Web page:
FBI looking for opportunities to go undercover in Congress

Official calls public corruption program `a sleeping giant we've awoken'

November 06, 2006|By Greg Gordon | Greg Gordon,McClatchy-Tribune

WASHINGTON -- The new chief of the FBI's Criminal Division, which is swamped with public corruption cases, says the bureau is ramping up its ability to catch crooked politicians and might run an undercover sting on Congress.

Assistant FBI Director James Burrus called the bureau's public corruption program "a sleeping giant that we've awoken" and predicted the nation will see continued emphasis in that area "for many, many, many years to come."

So much evidence of wrongdoing is surfacing in the nation's capital that Burrus recently committed to adding a fourth 15- to 20-member public corruption squad to the FBI's Washington field office.

In the past year, former Republican Reps. Randy "Duke" Cunningham of California and Bob Ney of Ohio have pleaded guilty to corruption charges. FBI agents are investigating about a dozen other Congress members, including as many as three senators. The Justice Department also is expected to begin seeking indictments after a sweeping FBI investigation of the Alaska Legislature.

If conditions warrant, Burrus said, he wouldn't balk at urging an undercover sting similar to the famed Abscam operation in the late 1970s in which a U.S. senator and six House members agreed on camera to take bribes from FBI agents posing as representatives of Arab sheiks.

"We look for those opportunities a lot," Burrus said. "I would do it on Capitol Hill. I would do it in any state legislature. ... If we could do an undercover operation, and it would get me better evidence, I'd do it in a second."

Philip Heymann, who oversaw the Abscam investigation as chief of the Justice Department's Criminal Division during the Carter administration, expressed surprise to learn of the FBI's willingness to attempt another congressional sting after the outcry from Capitol Hill over Abscam.

"It shows courage at the FBI," said Heymann, now a criminal law professor at Harvard University. He said he concluded, after watching a recent public television documentary and listening to experts, that "there is more corruption [on Capitol Hill] than I ever thought imaginable" and that a single FBI sting "might result in very large numbers of prosecutions."

Nationally over the past year, 600 agents worked 2,200 public corruption cases, resulting in 650 arrests, 1,000 indictments and 800 convictions, Burrus said.

FBI Director Robert S. Mueller III, who listed public corruption as his top criminal investigative priority when he shifted the FBI's focus to terrorism in 2002, said last month that the surge in convictions "sends the message that public corruption will not be tolerated." Despite the realignment, the number of agents working on public corruption has remained constant.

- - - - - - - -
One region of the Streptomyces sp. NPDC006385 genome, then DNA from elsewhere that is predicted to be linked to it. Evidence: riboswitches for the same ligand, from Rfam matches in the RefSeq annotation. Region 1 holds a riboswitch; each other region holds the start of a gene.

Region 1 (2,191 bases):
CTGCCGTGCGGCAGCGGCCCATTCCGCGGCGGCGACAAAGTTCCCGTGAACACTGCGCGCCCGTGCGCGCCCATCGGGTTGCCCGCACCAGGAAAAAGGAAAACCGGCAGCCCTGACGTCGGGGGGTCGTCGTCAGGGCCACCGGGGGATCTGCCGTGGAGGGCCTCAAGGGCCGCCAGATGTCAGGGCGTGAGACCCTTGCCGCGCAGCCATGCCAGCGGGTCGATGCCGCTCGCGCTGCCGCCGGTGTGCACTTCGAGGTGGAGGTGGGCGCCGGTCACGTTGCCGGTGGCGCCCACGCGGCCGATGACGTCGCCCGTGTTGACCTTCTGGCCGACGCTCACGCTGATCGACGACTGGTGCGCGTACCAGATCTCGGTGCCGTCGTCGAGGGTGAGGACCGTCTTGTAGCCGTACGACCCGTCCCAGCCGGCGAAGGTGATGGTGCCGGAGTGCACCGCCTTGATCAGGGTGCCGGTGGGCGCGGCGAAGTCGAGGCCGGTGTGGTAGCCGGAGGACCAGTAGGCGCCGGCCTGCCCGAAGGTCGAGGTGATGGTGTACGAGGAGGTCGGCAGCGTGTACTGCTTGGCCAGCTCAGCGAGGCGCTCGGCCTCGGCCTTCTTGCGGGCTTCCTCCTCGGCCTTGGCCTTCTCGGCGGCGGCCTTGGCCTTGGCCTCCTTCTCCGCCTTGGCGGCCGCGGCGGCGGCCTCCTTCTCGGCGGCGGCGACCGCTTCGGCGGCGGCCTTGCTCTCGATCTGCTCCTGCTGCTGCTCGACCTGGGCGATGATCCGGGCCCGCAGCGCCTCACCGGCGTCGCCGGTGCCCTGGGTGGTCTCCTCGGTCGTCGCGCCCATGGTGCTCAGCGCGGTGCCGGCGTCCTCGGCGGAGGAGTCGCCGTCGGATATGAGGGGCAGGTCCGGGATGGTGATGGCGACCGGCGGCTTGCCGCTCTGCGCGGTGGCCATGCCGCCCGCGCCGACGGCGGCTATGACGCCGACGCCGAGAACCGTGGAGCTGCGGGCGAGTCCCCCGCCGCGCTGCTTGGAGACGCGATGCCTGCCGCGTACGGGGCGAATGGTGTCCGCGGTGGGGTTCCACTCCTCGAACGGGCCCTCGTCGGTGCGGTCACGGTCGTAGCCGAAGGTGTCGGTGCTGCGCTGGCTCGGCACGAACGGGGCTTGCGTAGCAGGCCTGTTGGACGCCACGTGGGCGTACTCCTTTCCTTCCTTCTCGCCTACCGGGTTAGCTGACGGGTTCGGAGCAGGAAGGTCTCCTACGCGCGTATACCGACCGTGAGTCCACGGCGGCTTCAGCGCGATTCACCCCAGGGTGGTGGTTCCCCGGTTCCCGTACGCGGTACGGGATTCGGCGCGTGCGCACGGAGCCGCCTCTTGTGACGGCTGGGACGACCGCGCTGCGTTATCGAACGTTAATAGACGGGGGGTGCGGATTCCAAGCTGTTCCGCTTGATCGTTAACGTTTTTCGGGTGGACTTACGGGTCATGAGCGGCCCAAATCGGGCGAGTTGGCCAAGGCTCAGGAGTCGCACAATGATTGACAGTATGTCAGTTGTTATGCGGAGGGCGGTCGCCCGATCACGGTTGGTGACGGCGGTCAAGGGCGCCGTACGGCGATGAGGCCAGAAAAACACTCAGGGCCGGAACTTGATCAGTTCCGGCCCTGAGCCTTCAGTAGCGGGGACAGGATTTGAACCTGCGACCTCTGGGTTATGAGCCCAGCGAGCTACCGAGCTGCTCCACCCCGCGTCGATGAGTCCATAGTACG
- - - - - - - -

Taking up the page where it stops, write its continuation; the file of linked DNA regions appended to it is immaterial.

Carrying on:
The FBI's broad investigation of disgraced lobbyist Jack Abramoff has led to a handful of convictions, including Ney's guilty plea last month. Questions about his ties to Abramoff was one reason behind former Rep. Tom DeLay's resignation in June. The Texas Republican also faces state campaign finance charges. Other investigations seem to be sprouting everywhere.

But Reid Weingarten, a former Abscam prosecutor who is now a Washington criminal defense lawyer, said he would bet that the flurry of congressional cases has resulted from evidence "falling in their laps," rather than a programmed FBI hunt for corruption.

The FBI does appear to be stepping up its use of electronic surveillance and has conducted stings of state politicians. Agents secretly taped Rep. William J. Jefferson, a Louisiana Democrat, before finding $90,000 in his freezer during a raid in May. Cell phones were wiretapped for four months in an investigation of Rep. Curt Weldon, a Pennsylvania Republican, government sources say.

Ten Tennessee state officials, including five current and former legislators, have been prosecuted in a scheme in which hidden cameras whirred as FBI undercover agents offered payoffs in return for help for a dummy company. Burrus said some targeted Tennessee legislators were moving so quickly that "we were actually having to discuss how we were going to slow it down" so that bills aiding the phony firm didn't become law.

A separate undercover inquiry led to the indictment of three members of San Diego's City Council.

In Alaska, the FBI has more than doubled its manpower in a investigation of allegations that an oil industry services company bribed state legislators, people familiar with the inquiry said. On Aug. 31 and Sept. 1, the FBI conducted two dozen raids and searched the office of state Sen. Ben Stevens, son of U.S. Sen. Ted Stevens, an Alaska Republican.

Burrus declined to discuss any investigation but said the FBI will focus on more state capitals over the next year, "because we have seen a trend in cases that leads us to believe there's more out there."

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